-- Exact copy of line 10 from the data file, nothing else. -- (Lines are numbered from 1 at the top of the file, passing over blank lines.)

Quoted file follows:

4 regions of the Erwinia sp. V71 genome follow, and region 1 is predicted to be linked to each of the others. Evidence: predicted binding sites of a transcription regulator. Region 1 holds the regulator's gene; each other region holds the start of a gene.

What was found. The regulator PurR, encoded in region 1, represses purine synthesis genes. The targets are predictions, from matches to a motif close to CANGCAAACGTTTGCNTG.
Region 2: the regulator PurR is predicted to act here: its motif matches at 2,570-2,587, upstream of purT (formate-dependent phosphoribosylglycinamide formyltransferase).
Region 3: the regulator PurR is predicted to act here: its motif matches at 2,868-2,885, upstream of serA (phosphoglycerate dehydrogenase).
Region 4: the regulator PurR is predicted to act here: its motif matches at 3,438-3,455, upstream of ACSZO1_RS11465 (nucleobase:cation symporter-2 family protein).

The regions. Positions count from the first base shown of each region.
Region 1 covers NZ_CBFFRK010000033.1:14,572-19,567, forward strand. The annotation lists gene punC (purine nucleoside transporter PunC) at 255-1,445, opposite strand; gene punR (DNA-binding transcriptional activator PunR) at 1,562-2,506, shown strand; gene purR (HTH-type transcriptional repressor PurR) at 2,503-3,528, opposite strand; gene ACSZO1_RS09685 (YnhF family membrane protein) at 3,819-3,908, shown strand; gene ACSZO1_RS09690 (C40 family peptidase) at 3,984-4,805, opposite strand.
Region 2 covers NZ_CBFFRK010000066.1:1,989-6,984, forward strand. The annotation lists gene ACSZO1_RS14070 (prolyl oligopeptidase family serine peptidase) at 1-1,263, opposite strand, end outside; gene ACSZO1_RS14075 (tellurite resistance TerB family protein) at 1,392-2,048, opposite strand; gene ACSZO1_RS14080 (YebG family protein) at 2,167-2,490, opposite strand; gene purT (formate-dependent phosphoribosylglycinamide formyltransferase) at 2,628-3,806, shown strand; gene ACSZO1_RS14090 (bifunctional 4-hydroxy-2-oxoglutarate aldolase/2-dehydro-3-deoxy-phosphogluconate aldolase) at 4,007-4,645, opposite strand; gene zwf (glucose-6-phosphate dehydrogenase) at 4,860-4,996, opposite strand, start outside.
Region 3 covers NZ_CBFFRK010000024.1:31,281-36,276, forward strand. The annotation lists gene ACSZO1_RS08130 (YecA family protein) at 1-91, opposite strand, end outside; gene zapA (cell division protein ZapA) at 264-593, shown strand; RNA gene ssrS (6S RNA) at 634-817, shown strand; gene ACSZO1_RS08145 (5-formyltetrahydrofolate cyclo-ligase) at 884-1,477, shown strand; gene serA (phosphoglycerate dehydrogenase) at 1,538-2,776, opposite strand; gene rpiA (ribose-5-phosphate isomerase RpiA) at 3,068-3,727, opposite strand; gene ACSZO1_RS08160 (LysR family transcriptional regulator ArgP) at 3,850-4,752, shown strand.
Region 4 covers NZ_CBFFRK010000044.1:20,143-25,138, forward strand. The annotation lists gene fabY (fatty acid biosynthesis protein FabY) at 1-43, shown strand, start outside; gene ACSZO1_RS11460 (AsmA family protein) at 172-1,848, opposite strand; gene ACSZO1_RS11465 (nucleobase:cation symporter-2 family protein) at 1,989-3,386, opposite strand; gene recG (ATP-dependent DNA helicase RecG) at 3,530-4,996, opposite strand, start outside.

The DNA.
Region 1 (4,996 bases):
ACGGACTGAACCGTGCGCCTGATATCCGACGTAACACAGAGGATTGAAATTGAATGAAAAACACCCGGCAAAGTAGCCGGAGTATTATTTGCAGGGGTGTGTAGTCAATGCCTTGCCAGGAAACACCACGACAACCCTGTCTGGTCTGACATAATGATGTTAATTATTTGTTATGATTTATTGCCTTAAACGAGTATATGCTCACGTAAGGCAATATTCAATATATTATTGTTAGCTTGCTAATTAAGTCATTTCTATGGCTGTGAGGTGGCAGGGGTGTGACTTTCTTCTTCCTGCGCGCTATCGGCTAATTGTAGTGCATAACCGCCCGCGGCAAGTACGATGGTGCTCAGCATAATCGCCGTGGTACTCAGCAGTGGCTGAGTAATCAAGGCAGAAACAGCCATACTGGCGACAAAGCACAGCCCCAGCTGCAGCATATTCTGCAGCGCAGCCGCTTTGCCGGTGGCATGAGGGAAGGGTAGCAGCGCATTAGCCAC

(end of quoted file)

Region 4 covers NZ_CBFFRK010000044.1:20,143-25,138, forward strand. The annotation lists gene fabY (fatty acid biosynthesis protein FabY) at 1-43, shown strand, start outside; gene ACSZO1_RS11460 (AsmA family protein) at 172-1,848, opposite strand; gene ACSZO1_RS11465 (nucleobase:cation symporter-2 family protein) at 1,989-3,386, opposite strand; gene recG (ATP-dependent DNA helicase RecG) at 3,530-4,996, opposite strand, start outside.